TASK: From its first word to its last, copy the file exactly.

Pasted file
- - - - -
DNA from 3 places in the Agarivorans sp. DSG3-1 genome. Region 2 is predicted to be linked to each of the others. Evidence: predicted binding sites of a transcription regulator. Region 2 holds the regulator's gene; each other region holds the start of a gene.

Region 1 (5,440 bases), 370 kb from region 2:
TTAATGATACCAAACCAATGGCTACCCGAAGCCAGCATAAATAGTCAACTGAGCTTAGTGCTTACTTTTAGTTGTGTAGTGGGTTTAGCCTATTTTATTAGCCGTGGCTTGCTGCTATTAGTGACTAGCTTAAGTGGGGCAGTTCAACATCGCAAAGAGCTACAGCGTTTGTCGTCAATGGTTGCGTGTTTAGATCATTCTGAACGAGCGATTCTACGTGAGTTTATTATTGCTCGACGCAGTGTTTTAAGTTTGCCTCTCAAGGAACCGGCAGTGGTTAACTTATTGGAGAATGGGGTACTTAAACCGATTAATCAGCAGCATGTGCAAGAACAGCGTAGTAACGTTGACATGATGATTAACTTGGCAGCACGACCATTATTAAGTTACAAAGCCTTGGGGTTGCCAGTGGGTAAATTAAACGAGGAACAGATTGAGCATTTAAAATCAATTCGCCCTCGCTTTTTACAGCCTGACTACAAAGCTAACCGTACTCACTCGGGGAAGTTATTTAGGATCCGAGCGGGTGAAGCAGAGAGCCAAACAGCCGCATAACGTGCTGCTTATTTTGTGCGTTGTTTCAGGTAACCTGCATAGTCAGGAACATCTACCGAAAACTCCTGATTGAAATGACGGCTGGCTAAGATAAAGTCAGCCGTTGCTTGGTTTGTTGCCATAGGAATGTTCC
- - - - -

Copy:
DNA from 3 places in the Agarivorans sp. DSG3-1 genome. Region 2 is predicted to be linked to each of the others. Evidence: predicted binding sites of a transcription regulator. Region 2 holds the regulator's gene; each other region holds the start of a gene.

Region 1 (5,440 bases), 370 kb from region 2:
TTAATGATACCAAACCAATGGCTACCCGAAGCCAGCATAAATAGTCAACTGAGCTTAGTGCTTACTTTTAGTTGTGTAGTGGGTTTAGCCTATTTTATTAGCCGTGGCTTGCTGCTATTAGTGACTAGCTTAAGTGGGGCAGTTCAACATCGCAAAGAGCTACAGCGTTTGTCGTCAATGGTTGCGTGTTTAGATCATTCTGAACGAGCGATTCTACGTGAGTTTATTATTGCTCGACGCAGTGTTTTAAGTTTGCCTCTCAAGGAACCGGCAGTGGTTAACTTATTGGAGAATGGGGTACTTAAACCGATTAATCAGCAGCATGTGCAAGAACAGCGTAGTAACGTTGACATGATGATTAACTTGGCAGCACGACCATTATTAAGTTACAAAGCCTTGGGGTTGCCAGTGGGTAAATTAAACGAGGAACAGATTGAGCATTTAAAATCAATTCGCCCTCGCTTTTTACAGCCTGACTACAAAGCTAACCGTACTCACTCGGGGAAGTTATTTAGGATCCGAGCGGGTGAAGCAGAGAGCCAAACAGCCGCATAACGTGCTGCTTATTTTGTGCGTTGTTTCAGGTAACCTGCATAGTCAGGAACATCTACCGAAAACTCCTGATTGAAATGACGGCTGGCTAAGATAAAGTCAGCCGTTGCTTGGTTTGTTGCCATAGGAATGTTCC